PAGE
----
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A Book for the Ages About Making a Movie for the Ages

Christopher John Frayling’s Once Upon a Time in the West: Shooting a Masterpiece is a book for the ages about making a movie for the ages.

[dropcap style=”font-size:100px;color:#992211;”]S[/dropcap]ir Christopher John Frayling’s Once Upon a Time in the West: Shooting a Masterpiece could easily have devolved into a niche dust-gatherer only suitable for film-school geeks, Spaghetti Western fetishists and Sergio Leone devotees. Instead, Frayling has crafted a book for the ages about making a movie for the ages. This is the coffee table book you will actually want to pick up and read.

“It’s an in-your-face style. You don’t have to know a whole lot about movies to get tuned into it. You can see it. You can see what the director’s doing, like Alfred Hitchcock in that way.”  

Quentin Tarantino

Tarantino’s words also speak well to the style and content of the book itself. You don’t have to be a film technocrat to get it. His foreword is both Tarantino’s directorial origin story and a history of modern filmmaking. It will neither bore aficionados, nor put off noobs. If you were never down with Westerns, after reading the foreword, you will, at a minimum, WANT TO BE. If, while watching Reservoir Dogs, you always wondered, why the suits? Now, you’ll know. Enhanced by numerous movie stills and artwork, the foreword is, alone, worth the price tag.  

Frayling’s introduction picks up where Tarantino leaves off… and then goes back to the beginnings of the Western genre. It explains how Leone’s childhood, parentage and Italian-Catholic heritage enabled him to serve America’s own history and genre back to itself, in a tastier form, with characteristic European style and flavour. And why America rejected such a sensory feast at the box office. Indeed, much like the foreword, the introduction, alone, is worth the price of admission.

And yet somehow, from here, the book only picks up steam. All the chapters are entertaining and understandable to even the merely curious. None are superfluous or elementary to even the ardent superfan. Non-technical readers will particularly devour the human-interest elements of “The Director”, “Citations of American Westerns”, “The Actors” and “Tributes”.  In particular, Leone’s against-type, villain-casting of Henry Fonda is a study in salesmanship and a fascinating psychological mini-profile of both Leone AND Fonda. Same goes for the NON-casting of Leone mainstay, Clint Eastwood.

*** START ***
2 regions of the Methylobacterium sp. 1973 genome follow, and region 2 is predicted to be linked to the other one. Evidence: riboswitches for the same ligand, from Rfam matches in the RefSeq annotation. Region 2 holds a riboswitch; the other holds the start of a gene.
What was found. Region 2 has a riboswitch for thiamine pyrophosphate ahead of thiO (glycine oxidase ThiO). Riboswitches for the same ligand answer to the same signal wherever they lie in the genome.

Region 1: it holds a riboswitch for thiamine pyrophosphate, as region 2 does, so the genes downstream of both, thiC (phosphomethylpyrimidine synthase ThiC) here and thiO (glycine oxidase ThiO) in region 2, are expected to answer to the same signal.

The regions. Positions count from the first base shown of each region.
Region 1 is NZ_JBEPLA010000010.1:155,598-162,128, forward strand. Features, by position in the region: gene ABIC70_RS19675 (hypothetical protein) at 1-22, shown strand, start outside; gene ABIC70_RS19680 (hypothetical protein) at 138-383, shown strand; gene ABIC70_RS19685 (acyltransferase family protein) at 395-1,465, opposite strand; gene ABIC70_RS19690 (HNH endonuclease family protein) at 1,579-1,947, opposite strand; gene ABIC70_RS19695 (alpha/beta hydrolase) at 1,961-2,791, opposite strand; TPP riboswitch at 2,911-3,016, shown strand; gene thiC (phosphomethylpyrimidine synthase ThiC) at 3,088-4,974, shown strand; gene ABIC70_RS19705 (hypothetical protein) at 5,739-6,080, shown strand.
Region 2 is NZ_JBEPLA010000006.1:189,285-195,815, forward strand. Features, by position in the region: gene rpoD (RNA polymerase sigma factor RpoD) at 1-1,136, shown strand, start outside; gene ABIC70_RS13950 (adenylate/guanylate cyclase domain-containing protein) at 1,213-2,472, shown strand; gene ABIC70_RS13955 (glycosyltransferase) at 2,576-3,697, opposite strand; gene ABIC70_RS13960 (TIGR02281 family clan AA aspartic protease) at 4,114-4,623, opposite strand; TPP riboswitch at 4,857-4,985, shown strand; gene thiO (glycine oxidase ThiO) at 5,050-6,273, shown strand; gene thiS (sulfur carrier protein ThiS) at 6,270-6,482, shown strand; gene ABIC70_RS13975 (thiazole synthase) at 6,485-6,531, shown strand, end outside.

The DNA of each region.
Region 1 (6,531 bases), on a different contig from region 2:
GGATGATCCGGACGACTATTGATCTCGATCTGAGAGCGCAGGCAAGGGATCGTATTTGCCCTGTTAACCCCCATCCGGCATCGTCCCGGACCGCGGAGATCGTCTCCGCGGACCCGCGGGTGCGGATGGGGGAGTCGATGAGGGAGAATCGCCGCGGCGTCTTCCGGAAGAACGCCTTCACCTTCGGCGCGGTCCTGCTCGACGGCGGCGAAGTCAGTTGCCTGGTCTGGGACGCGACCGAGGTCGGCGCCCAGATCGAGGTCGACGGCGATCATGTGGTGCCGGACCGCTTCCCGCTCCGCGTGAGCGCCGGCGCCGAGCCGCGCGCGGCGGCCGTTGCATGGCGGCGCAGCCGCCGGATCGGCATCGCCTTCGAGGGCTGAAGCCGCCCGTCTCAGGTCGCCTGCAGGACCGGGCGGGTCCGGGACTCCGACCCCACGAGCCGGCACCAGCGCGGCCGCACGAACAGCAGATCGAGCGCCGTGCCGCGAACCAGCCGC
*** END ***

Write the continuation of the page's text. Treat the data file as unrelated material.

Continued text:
It plumbs emotional depths that other pictures don’t even hint at

Finally, although “Tributes” contains homages from Scorsese, Carpenter and Milius, its tributary essence is distilled by Joe Dante: “Cults don’t begin in film schools. I think cults begin when you are emotionally moved by a movie. And it is an emotionally devastating film. It plumbs emotional depths that other pictures don’t even hint at. I think that’s partly because of the passion that he brought to it and the fact that the music—in this case it was played on the set and the film was choreographed to it—is heartbreaking. If you love the Western, there’s no way you can’t love this picture. If you don’t love this movie, you don’t care about Westerns. The use of music with the image is a major influence. The way that directors use music changed somewhat after the Leone pictures.”  

Amen, brother. Like Keanu Reeves flying away from the phone booth, closing out The Matrix, with Rage Against the Machine’s “Wake Up” blasting the viewer straight into the credits. Indeed, it would be enough if THAT scene/music alchemy was Once Upon a Time in the West’s only enduring legacy. Frayling’s own masterpiece shows it’s not, by far.

Image: Sergio Leone and Jason Robards on set of Once Upon a Time in the West © Angelo Novi

Once Upon a Time in the West: Shooting a Masterpiece is available now

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